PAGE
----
Kyodo (“CHINA REPORTEDLY DEPLOYING TWO DESTROYERS NEAR TAIWAN STRAIT,” Taipei, 5/2/01) reported that a PRC military Internet site reported Wednesday that the PRC has deployed the second of two advanced destroyers it bought from Russia. According to the site, the Hangzhou, a Sovremenny-class destroyer, was commissioned in February, to join the East China Sea Fleet. The other Russian-made destroyer, the Fuzhou, was commissioned in January. The ministry also said that the PRC has built a deep-water wharf on a small island off Ningpo [Ningbo], Zhejiang Province, for exclusive use by the two destroyers.

II. Republic of Korea

1. DPRK Listing as Terrorism Supporting Country

Chosun Ilbo (Lee Ha-won, “NK RE-DESIGNATED AS TERRORISM SUPPORTING COUNTRY,” Seoul, 05/01/01) reported that the US State Department once again re-designated Cuba, Iran, Iraq, Libya, the DPRK, Sudan and Syria as state sponsors of international terrorism. The “Patterns of Global Terrorism 2000” released Monday, however, noted that the State Department is engaged in “ongoing discussions” with the DPRK and Sudan on steps they could take to get out of the terrorism business and off the list.

2. DPRK-Russia Arms Deal

Chosun Ilbo (Lee Ha-won, “PUTIN AGREES ARMS SALES TO NORTH KOREA,” Seoul, 05/01/01) reported that Russia plans to sell fighter jets, intelligence-gathering systems and other high-technology equipment to the DPRK in a US$50 million deal. Military sources said that the sales, intended to reassert Russian influence in the region, are backed by President Vladimir Putin, who appears to have a rapport with Kim Jong-il. Sources familiar with the DPRK deal said that Russia is ready to sell short-range anti-aircraft systems, SU-27 and MiG-29 fighter planes, unmanned Pchela-1 spy planes and radar that could monitor US and ROK military movements, plus some small naval patrol vessels. The Kremlin has agreed to send military engineers to help the DPRK modernize its tank and armament assembly lines. The Russians insist that the equipment is only defensive, and not state-of-the-art.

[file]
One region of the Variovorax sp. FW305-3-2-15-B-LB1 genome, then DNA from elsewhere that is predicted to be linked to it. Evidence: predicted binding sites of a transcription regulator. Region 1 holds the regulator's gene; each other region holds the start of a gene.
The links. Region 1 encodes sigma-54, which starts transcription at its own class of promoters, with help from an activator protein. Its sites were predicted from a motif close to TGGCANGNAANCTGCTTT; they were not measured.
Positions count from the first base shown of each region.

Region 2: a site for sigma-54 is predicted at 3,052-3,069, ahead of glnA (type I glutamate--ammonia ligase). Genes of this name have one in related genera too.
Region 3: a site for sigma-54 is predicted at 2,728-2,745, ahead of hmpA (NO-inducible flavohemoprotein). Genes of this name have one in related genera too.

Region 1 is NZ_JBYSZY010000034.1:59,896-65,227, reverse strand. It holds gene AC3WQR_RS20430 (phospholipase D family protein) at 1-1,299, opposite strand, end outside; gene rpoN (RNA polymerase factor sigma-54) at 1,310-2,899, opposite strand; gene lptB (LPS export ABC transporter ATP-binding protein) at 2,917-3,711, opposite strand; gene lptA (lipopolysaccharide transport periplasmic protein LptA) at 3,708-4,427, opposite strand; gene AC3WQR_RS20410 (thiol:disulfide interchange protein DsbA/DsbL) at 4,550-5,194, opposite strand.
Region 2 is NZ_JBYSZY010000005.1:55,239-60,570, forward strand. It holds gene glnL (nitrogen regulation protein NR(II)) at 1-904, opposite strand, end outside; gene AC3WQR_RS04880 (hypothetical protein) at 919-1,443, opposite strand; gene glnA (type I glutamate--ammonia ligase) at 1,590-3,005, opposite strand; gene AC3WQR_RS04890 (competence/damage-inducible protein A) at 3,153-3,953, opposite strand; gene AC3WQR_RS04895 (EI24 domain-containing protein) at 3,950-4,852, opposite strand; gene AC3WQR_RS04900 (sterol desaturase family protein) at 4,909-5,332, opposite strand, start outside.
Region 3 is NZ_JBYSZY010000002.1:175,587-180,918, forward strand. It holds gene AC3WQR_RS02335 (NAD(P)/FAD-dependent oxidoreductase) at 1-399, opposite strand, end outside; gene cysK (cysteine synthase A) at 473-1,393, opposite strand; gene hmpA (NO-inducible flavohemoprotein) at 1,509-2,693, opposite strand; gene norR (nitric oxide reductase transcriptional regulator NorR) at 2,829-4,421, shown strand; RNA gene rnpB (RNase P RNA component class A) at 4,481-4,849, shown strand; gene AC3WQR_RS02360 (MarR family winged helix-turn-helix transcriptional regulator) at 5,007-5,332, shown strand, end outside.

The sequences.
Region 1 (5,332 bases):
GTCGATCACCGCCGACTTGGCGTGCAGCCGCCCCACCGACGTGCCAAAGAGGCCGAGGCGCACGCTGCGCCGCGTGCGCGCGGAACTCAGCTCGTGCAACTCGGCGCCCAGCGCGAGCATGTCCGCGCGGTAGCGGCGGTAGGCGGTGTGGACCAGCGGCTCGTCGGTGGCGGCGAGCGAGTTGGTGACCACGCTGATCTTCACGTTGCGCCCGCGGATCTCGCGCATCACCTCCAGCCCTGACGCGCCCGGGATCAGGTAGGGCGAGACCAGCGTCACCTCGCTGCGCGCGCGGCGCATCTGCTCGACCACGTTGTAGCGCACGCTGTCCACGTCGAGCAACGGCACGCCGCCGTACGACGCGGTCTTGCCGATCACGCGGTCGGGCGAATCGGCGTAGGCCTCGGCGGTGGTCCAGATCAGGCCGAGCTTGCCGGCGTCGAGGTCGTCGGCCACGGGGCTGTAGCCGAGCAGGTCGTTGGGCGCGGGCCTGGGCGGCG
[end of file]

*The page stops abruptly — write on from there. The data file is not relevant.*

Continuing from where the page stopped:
3. DPRK War Compensation from Japan

Joongang Ilbo (Hisane Masaki, “NORTH KOREA SEEKS 4 BILLION YEN FOR ITS ATOMIC BOMB SURVIVORS,” Seoul, 05/02/01) reported that the DPRK has asked Japan for 4 billion yen in compensation for victims of the atomic bomb attacks on Hiroshima and Nagasaki in August 1945, Japanese government sources said Wednesday. The sources said that the DPRK has also asked Japan to build a hospital to treat survivors of the two bombings, but it was not known if this forms part of the 4 billion yen requested or is in addition to it. Japanese officials believe the pleas for assistance strongly reflect DPRK policy.

III. People’s Republic of China

1. DPRK Military Build-up